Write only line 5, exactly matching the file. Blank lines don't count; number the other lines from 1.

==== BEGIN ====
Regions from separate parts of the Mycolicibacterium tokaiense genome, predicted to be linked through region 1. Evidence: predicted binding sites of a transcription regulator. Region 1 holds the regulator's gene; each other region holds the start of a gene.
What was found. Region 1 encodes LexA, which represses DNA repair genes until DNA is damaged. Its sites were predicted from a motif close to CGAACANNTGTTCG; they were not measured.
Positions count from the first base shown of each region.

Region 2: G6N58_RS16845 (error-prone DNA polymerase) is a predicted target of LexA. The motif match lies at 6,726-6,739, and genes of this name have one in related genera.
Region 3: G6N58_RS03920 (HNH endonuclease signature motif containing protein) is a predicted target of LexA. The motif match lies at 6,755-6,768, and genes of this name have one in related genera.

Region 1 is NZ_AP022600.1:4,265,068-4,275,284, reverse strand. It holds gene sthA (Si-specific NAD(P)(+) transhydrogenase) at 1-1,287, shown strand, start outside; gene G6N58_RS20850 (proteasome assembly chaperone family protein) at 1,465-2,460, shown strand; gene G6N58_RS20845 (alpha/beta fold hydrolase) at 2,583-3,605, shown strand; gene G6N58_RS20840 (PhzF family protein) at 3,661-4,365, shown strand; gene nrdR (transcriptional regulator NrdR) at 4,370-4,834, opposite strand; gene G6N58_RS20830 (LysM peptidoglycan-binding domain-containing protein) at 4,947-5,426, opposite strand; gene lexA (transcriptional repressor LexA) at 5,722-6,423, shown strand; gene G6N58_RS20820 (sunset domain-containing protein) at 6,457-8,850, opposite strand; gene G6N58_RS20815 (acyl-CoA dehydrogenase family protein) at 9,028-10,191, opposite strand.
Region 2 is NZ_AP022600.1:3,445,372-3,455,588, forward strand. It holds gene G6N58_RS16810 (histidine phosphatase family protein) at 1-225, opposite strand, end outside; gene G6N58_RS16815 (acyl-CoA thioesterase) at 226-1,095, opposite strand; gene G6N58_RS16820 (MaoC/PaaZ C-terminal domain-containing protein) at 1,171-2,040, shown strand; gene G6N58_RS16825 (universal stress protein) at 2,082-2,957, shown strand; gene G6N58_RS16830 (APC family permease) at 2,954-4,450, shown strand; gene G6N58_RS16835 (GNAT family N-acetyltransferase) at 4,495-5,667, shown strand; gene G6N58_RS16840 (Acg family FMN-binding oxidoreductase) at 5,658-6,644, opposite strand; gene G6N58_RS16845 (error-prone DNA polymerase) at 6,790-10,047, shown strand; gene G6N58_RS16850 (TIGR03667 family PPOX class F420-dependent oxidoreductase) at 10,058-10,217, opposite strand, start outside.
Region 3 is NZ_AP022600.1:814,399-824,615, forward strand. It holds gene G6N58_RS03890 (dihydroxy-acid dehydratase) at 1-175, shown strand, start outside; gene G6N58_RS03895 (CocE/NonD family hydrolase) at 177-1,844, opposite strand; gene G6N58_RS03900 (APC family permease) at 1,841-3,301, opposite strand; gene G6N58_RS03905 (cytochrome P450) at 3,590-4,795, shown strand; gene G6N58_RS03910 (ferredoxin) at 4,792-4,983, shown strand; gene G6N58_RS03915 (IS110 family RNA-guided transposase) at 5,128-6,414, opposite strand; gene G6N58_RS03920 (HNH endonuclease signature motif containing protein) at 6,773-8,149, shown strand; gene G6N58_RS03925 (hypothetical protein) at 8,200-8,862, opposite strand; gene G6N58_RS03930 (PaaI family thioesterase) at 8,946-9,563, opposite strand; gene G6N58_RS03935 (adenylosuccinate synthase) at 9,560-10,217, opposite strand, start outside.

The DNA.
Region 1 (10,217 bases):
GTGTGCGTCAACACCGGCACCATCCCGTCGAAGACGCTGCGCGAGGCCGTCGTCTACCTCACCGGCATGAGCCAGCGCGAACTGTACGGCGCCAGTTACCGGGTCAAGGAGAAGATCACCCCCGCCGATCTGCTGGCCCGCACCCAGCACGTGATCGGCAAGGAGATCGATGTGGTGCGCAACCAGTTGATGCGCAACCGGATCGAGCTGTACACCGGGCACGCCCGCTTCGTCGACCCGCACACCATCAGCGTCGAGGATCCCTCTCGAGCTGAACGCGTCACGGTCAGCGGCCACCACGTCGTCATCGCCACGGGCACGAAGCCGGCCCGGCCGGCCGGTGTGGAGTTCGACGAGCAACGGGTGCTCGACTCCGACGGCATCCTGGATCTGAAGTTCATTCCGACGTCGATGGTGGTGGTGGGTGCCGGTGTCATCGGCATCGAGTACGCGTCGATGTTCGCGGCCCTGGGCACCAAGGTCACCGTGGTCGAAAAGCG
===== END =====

Region 3: G6N58_RS03920 (HNH endonuclease signature motif containing protein) is a predicted target of LexA. The motif match lies at 6,755-6,768, and genes of this name have one in related genera.